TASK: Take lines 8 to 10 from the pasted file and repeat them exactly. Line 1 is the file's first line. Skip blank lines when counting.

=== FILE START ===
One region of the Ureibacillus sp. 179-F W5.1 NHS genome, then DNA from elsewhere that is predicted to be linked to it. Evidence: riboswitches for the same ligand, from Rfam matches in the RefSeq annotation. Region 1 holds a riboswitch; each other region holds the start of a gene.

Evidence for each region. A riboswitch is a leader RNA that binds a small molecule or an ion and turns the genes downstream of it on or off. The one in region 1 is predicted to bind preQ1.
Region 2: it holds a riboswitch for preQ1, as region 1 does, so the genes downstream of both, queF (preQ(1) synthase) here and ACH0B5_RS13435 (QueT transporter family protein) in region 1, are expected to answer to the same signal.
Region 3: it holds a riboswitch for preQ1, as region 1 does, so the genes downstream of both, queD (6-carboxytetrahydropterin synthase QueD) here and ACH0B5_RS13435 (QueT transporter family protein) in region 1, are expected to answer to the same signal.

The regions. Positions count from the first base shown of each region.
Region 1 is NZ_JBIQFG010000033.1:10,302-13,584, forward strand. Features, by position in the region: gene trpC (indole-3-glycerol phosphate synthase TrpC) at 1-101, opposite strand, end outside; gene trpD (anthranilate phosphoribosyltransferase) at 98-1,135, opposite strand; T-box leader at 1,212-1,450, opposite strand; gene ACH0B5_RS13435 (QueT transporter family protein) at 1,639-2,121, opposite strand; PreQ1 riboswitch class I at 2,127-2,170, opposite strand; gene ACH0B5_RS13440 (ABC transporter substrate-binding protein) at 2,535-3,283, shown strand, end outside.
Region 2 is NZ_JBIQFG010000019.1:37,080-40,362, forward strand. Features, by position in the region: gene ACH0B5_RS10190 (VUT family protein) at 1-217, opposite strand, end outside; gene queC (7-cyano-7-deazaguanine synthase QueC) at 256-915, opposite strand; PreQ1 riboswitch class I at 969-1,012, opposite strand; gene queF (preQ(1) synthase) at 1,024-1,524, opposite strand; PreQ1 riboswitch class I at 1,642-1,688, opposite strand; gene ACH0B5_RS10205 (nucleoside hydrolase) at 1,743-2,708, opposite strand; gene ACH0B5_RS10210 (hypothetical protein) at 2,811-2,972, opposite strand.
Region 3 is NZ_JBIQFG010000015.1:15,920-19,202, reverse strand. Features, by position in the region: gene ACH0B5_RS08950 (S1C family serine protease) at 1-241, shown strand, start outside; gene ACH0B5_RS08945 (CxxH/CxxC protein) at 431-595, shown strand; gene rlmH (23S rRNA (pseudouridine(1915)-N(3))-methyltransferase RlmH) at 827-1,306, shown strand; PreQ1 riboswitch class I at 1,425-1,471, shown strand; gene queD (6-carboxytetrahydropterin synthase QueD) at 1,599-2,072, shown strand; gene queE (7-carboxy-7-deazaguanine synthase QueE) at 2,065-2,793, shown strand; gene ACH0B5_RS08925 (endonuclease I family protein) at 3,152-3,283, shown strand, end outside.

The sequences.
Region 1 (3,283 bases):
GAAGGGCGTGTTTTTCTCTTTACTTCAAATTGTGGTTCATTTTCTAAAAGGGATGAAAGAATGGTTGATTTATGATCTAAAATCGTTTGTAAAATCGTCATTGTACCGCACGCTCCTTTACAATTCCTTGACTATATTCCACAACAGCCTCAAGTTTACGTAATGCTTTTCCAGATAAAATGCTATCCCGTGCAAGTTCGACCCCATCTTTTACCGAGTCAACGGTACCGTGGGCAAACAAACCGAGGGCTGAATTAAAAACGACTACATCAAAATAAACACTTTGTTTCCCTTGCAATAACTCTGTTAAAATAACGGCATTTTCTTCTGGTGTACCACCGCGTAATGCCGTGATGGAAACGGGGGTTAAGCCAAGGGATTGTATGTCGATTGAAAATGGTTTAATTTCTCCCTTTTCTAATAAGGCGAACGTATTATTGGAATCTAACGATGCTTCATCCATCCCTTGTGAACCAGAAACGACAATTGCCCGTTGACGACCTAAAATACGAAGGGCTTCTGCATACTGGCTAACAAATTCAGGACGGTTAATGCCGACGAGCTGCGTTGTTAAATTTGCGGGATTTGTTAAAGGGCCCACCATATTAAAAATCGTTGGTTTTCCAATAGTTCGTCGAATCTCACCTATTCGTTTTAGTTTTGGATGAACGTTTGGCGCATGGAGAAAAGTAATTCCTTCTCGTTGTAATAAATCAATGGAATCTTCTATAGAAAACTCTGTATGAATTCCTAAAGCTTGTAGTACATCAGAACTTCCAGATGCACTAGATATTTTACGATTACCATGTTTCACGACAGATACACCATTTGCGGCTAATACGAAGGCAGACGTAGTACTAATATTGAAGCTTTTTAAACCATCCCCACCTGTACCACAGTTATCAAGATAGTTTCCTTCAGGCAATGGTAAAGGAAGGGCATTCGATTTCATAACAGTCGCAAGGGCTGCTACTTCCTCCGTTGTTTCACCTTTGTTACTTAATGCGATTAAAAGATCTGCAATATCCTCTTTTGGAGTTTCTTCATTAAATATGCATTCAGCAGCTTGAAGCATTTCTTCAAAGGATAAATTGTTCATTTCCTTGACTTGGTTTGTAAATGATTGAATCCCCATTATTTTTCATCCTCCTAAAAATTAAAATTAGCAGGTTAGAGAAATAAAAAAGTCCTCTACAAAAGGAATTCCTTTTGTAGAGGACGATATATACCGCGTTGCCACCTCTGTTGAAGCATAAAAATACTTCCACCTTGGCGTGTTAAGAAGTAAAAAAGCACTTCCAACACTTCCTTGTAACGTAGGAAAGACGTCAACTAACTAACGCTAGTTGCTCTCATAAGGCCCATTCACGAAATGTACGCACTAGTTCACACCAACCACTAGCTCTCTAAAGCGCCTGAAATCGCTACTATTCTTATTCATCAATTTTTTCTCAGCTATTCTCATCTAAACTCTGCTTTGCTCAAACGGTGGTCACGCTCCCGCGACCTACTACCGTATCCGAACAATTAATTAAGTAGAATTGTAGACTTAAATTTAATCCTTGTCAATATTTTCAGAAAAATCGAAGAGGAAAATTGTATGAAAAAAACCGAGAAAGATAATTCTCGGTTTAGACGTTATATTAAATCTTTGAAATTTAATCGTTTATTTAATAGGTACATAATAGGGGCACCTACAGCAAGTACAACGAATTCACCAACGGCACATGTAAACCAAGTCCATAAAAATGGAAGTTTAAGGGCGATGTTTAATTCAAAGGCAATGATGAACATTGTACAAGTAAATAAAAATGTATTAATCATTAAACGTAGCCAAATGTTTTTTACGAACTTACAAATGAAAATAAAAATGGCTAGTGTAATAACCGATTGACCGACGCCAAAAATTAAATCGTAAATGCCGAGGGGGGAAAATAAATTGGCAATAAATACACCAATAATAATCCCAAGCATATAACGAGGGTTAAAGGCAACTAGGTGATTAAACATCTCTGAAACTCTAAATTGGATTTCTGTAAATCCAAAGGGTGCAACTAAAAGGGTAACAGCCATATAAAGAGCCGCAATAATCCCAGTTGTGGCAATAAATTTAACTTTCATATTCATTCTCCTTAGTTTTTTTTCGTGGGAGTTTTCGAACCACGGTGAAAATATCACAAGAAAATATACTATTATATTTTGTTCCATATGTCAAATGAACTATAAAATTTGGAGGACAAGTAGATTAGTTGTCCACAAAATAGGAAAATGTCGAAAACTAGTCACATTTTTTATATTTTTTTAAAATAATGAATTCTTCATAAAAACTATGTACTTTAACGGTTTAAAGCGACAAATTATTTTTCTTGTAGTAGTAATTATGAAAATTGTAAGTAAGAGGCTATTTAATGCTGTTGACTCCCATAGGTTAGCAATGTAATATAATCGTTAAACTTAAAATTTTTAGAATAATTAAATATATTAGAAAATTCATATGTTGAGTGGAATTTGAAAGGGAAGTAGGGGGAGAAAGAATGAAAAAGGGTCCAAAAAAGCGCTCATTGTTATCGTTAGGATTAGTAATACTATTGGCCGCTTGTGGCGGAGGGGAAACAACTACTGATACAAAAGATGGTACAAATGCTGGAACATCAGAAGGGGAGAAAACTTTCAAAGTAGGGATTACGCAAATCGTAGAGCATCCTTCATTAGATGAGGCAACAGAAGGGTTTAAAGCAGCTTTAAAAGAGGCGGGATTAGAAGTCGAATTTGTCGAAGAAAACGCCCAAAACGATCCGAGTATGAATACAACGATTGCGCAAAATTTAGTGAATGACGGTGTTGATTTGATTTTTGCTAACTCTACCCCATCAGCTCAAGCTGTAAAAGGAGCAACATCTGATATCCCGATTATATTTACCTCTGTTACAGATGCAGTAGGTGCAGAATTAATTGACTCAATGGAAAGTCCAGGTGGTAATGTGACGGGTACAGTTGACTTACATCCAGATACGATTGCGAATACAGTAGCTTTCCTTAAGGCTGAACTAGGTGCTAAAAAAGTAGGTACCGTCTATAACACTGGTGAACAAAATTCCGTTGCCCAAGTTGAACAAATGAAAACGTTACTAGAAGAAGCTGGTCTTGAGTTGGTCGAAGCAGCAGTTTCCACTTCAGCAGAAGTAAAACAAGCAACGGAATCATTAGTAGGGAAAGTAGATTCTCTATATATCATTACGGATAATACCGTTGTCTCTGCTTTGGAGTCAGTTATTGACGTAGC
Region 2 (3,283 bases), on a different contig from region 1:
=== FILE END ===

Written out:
Region 3 is NZ_JBIQFG010000015.1:15,920-19,202, reverse strand. Features, by position in the region: gene ACH0B5_RS08950 (S1C family serine protease) at 1-241, shown strand, start outside; gene ACH0B5_RS08945 (CxxH/CxxC protein) at 431-595, shown strand; gene rlmH (23S rRNA (pseudouridine(1915)-N(3))-methyltransferase RlmH) at 827-1,306, shown strand; PreQ1 riboswitch class I at 1,425-1,471, shown strand; gene queD (6-carboxytetrahydropterin synthase QueD) at 1,599-2,072, shown strand; gene queE (7-carboxy-7-deazaguanine synthase QueE) at 2,065-2,793, shown strand; gene ACH0B5_RS08925 (endonuclease I family protein) at 3,152-3,283, shown strand, end outside.

The sequences.
Region 1 (3,283 bases):